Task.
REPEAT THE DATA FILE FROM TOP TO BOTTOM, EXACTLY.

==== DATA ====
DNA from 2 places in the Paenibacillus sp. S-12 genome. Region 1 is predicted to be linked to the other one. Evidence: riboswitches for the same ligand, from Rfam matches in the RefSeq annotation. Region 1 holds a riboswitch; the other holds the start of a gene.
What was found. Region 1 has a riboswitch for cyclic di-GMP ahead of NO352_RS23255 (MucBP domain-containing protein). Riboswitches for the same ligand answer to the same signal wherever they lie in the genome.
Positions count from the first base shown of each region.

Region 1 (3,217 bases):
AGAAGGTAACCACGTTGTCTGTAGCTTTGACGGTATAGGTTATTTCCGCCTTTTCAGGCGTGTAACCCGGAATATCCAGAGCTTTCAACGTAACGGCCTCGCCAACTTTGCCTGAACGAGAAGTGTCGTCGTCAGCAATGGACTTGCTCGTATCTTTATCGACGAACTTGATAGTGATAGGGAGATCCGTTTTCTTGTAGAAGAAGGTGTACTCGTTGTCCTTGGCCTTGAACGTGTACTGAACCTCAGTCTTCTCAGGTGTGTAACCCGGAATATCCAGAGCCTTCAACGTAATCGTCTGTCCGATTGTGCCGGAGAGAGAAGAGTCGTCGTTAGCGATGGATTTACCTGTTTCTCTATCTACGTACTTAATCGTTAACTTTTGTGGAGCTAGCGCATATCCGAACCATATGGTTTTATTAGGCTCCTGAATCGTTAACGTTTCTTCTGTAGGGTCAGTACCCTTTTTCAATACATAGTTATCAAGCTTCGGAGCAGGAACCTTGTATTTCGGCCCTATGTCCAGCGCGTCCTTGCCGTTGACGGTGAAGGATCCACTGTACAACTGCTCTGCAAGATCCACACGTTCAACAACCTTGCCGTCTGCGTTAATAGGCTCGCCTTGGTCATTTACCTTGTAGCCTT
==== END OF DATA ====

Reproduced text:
DNA from 2 places in the Paenibacillus sp. S-12 genome. Region 1 is predicted to be linked to the other one. Evidence: riboswitches for the same ligand, from Rfam matches in the RefSeq annotation. Region 1 holds a riboswitch; the other holds the start of a gene.
What was found. Region 1 has a riboswitch for cyclic di-GMP ahead of NO352_RS23255 (MucBP domain-containing protein). Riboswitches for the same ligand answer to the same signal wherever they lie in the genome.
Positions count from the first base shown of each region.

Region 1 (3,217 bases):
AGAAGGTAACCACGTTGTCTGTAGCTTTGACGGTATAGGTTATTTCCGCCTTTTCAGGCGTGTAACCCGGAATATCCAGAGCTTTCAACGTAACGGCCTCGCCAACTTTGCCTGAACGAGAAGTGTCGTCGTCAGCAATGGACTTGCTCGTATCTTTATCGACGAACTTGATAGTGATAGGGAGATCCGTTTTCTTGTAGAAGAAGGTGTACTCGTTGTCCTTGGCCTTGAACGTGTACTGAACCTCAGTCTTCTCAGGTGTGTAACCCGGAATATCCAGAGCCTTCAACGTAATCGTCTGTCCGATTGTGCCGGAGAGAGAAGAGTCGTCGTTAGCGATGGATTTACCTGTTTCTCTATCTACGTACTTAATCGTTAACTTTTGTGGAGCTAGCGCATATCCGAACCATATGGTTTTATTAGGCTCCTGAATCGTTAACGTTTCTTCTGTAGGGTCAGTACCCTTTTTCAATACATAGTTATCAAGCTTCGGAGCAGGAACCTTGTATTTCGGCCCTATGTCCAGCGCGTCCTTGCCGTTGACGGTGAAGGATCCACTGTACAACTGCTCTGCAAGATCCACACGTTCAACAACCTTGCCGTCTGCGTTAATAGGCTCGCCTTGGTCATTTACCTTGTAGCCTT